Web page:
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Park JH, Lin ML, Nishidate T, Nakamura Y, Katagiri T.. PDZ-binding kinase/T-LAK cell-originated protein kinase, a putative cancer/testis antigen with an oncogenic activity in breast cancer. Cancer Res 66: 9186-9195

Laboratory of Molecular Medicine, Human Genome Center, Institute of Medical Science, The University of Tokyo, Tokyo, Japan.
Cancer Research (Impact Factor: 9.28). 10/2006; 66(18):9186-95. DOI: 10.1158/0008-5472.CAN-06-1601
Source: PubMed

ABSTRACT Breast cancer is one of the most common cancers among women. To discover molecular targets that are applicable for development of novel breast cancer therapy, we previously did genome-wide expression profile analysis of 81 breast cancers and found dozens of genes that were highly and commonly up-regulated in breast cancer cells. Among them, we here focused on one gene that encodes PDZ-binding kinase/T-LAK cell-originated protein kinase (PBK/TOPK), including a kinase domain. Northern blot analyses using mRNAs of normal human organs, breast cancer tissues, and cancer cell lines indicated this molecule to be a novel cancer/testis antigen. Reduction of PBK/TOPK expression by small interfering RNA resulted in significant suppression of cell growth probably due to dysfunction in the cytokinetic process. Immunocytochemical analysis with anti-PBK/TOPK antibody implicated a critical role of PBK/TOPK in an early step of mitosis. PBK/TOPK could phosphorylate histone H3 at Ser10 in vitro and in vivo, and mediated its growth-promoting effect through histone H3 modification. Because PBK/TOPK is the cancer/testis antigen and its kinase function is likely to be related to its oncogenic activity, we suggest PBK/TOPK to be a promising molecular target for breast cancer therapy.

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    • "The cDNA template was prepared by using oligo(dT) random primers 416 F. He et al. and reverse-transcripted as described previously [3]. After the reverse transcription, appropriate dilutions of each single-stranded cDNA were prepared for subsequent PCR. "
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    ABSTRACT: The increased expression of PDZ binding kinase/lymphokine-activated killer T-cell-originated protein kinase (PBK/TOPK) is associated with some human malignant tumors. In this study, we analyzed PBK/TOPK expression in hepatic primary tumor and explored its role in cholangiocarcinoma biology. Seventy-four cholangiocarcinomas, 33 hepatocellular carcinomas, and 10 normal liver tissues were prepared from paraffin-embedded specimens. PBK/TOPK protein was assessed by immunohistochemical staining, and the survival time was analyzed with the Kaplan-Meier method. The protein, mRNA of PBK/TOPK, and cell cycle of cholangiocarcinoma cell line after PBK/TOPK suppression with small interfere RNA were studied by Western blot, semiquantitative reverse transcriptase-polymerase chain reaction, and flow cytometry, respectively. PBK/TOPK was usually expressed in normal bile duct epithelial cells and much more frequently expressed in cholangiocarcinoma (68/74) but never expressed in hepatocytes and hepatocellular carcinomas (0/33). PBK/TOPK down-regulation was related to the poor prognosis of patients with cholangiocarcinoma (P = .013). Epidermal growth factor can enhance PBK/TOPK expression in cholangiocarcinoma QBC 939 cells, but suppression of PBK/TOPK in the cells did not affect their proliferation. PBK/TOPK protein could serve as a useful indicator for histopathologic differentiation between cholangiocarcinoma and hepatocellular carcinomas and the low expression of PBK/TOPK is predicative of poor survival in cholangiocarcinoma patients.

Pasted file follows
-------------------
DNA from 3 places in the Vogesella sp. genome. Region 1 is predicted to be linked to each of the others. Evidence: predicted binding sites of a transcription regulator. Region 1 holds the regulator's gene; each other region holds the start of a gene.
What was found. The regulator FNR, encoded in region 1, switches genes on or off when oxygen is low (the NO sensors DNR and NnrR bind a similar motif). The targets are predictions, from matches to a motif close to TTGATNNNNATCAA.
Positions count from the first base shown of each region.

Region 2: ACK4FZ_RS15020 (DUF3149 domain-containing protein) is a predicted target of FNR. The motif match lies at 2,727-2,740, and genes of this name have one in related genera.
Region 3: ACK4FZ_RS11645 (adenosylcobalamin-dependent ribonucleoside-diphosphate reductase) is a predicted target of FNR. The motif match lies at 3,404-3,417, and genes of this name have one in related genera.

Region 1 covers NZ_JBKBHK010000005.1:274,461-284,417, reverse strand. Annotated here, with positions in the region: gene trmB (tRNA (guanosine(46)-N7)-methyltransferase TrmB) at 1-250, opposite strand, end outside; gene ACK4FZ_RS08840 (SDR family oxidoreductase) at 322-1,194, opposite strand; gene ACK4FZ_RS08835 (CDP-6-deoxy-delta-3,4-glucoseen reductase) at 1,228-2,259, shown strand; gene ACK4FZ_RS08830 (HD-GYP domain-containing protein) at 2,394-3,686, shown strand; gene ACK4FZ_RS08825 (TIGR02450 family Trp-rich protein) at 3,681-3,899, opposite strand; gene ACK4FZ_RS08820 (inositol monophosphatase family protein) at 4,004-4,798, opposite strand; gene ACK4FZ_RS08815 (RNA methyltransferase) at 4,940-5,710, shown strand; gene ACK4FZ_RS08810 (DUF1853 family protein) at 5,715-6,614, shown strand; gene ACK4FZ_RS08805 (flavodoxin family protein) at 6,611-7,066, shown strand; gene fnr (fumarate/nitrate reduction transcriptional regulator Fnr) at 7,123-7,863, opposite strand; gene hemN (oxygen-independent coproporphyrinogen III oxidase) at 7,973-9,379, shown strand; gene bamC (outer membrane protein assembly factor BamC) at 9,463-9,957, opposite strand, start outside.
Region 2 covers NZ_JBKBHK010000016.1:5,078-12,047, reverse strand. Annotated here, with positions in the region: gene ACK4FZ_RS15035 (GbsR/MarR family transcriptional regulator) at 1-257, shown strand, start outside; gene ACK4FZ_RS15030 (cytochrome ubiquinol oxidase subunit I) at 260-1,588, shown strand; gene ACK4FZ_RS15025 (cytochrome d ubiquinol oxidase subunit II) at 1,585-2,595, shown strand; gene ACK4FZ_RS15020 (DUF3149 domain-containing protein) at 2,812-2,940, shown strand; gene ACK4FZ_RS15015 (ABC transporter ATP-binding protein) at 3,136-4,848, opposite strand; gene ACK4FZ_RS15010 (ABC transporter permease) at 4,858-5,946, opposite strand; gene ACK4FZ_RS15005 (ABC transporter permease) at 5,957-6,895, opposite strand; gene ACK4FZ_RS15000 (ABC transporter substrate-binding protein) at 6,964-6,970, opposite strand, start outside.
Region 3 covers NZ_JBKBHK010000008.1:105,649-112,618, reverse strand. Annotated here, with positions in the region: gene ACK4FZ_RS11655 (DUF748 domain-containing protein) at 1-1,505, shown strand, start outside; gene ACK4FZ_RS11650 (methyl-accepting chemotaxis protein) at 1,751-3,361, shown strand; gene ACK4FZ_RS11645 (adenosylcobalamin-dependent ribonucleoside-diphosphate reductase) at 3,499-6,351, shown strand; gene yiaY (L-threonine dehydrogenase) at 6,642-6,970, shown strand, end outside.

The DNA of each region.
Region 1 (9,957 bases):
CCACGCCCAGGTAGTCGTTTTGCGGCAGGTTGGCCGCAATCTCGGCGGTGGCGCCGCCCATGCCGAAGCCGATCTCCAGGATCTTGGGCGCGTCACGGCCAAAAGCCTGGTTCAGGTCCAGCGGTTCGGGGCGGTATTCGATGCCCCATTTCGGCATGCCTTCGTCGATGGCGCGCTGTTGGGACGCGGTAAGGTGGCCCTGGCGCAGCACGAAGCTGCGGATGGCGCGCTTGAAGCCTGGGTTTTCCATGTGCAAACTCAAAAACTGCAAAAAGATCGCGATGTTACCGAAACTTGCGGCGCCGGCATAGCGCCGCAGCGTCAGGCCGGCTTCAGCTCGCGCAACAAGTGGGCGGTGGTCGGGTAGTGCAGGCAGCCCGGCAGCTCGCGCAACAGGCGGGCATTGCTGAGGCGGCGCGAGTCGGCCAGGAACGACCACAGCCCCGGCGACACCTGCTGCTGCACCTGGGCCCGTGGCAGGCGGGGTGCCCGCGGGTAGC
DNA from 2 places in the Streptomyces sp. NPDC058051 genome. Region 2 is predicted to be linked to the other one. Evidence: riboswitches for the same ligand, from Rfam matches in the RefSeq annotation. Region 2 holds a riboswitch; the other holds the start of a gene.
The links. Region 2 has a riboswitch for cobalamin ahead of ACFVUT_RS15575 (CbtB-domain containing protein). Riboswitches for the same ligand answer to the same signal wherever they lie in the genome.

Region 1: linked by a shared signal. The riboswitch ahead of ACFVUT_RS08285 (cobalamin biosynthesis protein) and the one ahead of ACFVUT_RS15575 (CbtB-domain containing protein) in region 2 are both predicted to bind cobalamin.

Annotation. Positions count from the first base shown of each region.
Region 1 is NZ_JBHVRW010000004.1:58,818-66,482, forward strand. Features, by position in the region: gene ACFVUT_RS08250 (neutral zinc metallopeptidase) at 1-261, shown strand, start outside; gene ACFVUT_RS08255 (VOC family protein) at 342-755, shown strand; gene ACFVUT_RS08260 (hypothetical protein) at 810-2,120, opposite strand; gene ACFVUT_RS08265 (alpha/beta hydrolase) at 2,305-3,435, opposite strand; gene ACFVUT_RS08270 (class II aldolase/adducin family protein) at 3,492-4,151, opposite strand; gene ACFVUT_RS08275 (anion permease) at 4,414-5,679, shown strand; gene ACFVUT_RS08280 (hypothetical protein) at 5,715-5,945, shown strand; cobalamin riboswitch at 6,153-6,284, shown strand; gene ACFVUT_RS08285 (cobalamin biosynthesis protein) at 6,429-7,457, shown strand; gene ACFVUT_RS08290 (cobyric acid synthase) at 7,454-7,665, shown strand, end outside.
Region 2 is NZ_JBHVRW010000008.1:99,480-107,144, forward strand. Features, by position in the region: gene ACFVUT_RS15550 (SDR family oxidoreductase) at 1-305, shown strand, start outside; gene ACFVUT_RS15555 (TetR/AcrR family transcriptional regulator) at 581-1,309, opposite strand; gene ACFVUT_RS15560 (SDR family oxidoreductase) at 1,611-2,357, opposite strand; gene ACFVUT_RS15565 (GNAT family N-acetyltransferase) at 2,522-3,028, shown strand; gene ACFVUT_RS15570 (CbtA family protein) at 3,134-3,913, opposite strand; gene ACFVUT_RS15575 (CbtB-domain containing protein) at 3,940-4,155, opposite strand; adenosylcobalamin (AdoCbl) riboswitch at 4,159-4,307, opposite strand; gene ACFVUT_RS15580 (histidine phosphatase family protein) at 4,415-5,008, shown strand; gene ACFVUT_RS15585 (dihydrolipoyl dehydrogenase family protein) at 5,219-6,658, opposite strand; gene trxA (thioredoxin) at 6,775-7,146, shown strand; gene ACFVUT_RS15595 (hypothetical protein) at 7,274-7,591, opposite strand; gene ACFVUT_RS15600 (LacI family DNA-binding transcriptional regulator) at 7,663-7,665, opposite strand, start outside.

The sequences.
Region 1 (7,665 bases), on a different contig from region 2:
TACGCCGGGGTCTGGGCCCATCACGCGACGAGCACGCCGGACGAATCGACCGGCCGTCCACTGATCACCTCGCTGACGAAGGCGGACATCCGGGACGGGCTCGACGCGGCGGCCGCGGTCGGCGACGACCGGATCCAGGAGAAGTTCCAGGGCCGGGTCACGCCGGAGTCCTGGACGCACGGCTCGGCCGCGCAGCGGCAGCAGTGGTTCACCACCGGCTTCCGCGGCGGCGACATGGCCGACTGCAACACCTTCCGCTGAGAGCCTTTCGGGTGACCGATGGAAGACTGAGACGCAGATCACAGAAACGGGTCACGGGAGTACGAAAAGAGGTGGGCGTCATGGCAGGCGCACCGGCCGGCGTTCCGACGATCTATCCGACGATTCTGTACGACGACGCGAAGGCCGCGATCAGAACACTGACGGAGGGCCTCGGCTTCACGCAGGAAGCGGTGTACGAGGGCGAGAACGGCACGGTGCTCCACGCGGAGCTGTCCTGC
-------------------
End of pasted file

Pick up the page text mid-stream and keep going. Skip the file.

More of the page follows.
Human pathology 11/2009; 41(3):415-24. DOI:10.1016/j.humpath.2009.05.016 · 2.81 Impact Factor
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    • "T-cell-originated protein kinase was described as a MAPKK-like protein involved in p38MAPK and JNK signalling, possibly in a cell-type-dependent manner, and was more recently found to be involved in the ERK/MAPK pathway (Matsumoto et al, 2004; Nandi et al, 2004; Ayllon and O'Connor, 2007; Oh et al, 2007). T-cell-originated protein kinase is overexpressed in highly proliferating normal tissues, foetal tissues and in a wide variety of tumours in vitro, whereas the inhibition of TOPK is shown to lead to apoptosis in breast and melanoma cell lines (Simons-Evelyn et al, 2001; Zhao et al, 2001; Matsumoto et al, 2004; Nandi et al, 2004; Dougherty et al, 2005; Park et al, 2006; Zykova et al, 2006). Most recently, Herrero-Martin et al (2009) evaluated TOPK expression in Ewing sarcoma cell lines and found that the inhibition of TOPK led to a decrease in the proliferation rate and an important change in cell growth, indicating that TOPK could have a significant role in Ewing sarcoma biology. "